Tuesday, December 13, 2011

Other stories

I need to write but without any large tasty rats or random adventures happening I'm low on material. So here are a few other blogs I follow that could be fun for you to read until I get back up to speed:

I mentioned that I ran out to LA for a quick bit and got to spend some time with a friend.  She is an amazing photographer and has some cool picts on her blog that I need to give a shout out to. That's me in the second photo- I'd almost forgotten about it but it made for a great picture. Check it out! Sailor RN

Terril and Amber are fellow missionaries in a different part of Uganda. This is a story that they shared that Beckie and I experience all the time! Schrock and Awe

And then there is the whole Soroti team that I'm missing right now. They look like their having lots of holiday fun. Shaarda News Not everyone in Mandy's pictures are team mates but about half of them are. I'm looking forward to being back with them!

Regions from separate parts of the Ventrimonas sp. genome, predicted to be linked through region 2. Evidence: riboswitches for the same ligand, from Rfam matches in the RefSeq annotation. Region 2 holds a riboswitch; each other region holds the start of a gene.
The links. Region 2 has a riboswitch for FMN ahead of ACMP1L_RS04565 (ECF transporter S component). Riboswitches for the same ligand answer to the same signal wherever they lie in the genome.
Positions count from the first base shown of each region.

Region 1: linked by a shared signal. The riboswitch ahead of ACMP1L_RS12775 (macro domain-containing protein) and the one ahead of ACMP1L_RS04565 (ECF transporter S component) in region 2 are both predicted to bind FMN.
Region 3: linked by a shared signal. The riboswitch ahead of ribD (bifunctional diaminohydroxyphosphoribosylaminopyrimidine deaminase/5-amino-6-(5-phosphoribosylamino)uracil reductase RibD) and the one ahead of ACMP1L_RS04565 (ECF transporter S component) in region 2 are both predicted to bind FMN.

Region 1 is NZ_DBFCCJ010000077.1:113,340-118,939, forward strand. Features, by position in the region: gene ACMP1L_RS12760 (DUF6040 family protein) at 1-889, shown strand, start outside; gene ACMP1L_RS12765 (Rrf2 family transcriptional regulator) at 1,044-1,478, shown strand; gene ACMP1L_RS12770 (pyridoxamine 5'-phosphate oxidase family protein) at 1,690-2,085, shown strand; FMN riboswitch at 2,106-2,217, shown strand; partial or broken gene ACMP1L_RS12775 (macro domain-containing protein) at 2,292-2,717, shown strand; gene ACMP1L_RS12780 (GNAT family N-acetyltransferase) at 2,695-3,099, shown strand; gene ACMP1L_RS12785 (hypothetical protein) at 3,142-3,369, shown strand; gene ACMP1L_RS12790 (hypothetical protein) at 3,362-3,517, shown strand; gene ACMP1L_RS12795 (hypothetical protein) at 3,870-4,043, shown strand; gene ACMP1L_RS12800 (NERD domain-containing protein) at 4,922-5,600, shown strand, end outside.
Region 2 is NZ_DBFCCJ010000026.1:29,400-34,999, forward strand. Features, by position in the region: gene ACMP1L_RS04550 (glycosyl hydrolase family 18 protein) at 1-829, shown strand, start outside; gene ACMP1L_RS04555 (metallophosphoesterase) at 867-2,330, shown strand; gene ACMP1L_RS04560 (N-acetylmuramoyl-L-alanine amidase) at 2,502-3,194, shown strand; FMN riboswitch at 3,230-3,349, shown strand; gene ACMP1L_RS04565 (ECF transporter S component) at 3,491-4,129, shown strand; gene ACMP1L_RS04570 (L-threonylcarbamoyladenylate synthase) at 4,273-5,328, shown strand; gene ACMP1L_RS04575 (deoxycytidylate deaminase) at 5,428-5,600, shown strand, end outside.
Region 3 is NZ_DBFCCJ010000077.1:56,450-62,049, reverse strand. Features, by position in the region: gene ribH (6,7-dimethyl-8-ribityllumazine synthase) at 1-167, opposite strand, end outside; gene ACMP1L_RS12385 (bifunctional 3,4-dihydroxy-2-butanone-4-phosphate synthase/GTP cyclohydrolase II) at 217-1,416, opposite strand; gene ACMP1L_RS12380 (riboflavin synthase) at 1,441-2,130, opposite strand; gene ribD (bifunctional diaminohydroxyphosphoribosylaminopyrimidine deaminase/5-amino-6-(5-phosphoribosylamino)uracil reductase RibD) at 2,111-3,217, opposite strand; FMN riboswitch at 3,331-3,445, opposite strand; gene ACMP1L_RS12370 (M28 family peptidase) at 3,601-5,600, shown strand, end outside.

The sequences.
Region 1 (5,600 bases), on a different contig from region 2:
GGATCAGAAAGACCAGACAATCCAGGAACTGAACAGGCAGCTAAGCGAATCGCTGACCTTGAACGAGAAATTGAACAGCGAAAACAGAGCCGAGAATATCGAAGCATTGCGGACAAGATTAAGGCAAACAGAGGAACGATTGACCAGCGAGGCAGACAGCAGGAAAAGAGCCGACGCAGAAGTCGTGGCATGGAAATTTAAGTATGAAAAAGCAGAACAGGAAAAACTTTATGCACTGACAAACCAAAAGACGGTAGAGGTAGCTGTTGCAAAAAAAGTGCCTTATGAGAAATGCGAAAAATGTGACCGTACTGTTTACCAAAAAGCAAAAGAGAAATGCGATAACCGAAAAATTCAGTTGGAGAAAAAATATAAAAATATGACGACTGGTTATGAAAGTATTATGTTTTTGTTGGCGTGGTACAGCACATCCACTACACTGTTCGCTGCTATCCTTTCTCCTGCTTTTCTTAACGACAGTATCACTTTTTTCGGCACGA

One last one that is a great look at how Uganda's and American's think differently. (I don't condone the language but it is still a well told story.) Iganda? No, Uganda!  How he discusses fatalism seems so accurate to my experience.

I hope that is enough reading for you to stay busy with for a bit..... 3 more weeks and I'll be back in Uganda.

Sunday, December 4, 2011

In the Desert

I'm struggling a bit, feeling disconnected and disjointed... possibly as evidenced by my lack of writing. Or caused by it- correlation or causation?  Anyway, I have four short weeks left in Michigan, though I'm in Indiana as I write tonight. Yesterday I was in California (all of this moving around may have something to do with my feelings of detachment) and had some time in the desert. It snowed, which seems strange as I was just outside of Los Angles but kind of appears fitting as I can't seem to get away from the cold.
I've loved being withso many friends and family and supporters but I'm afraid I've become more of an introvert than before I headed to Uganda (is that possible?!?) and I feel like I need to recharge and decompress or retreat and process but I just don't want to miss out on any time with people. I don't know how to strike a balance. Please just keep praying.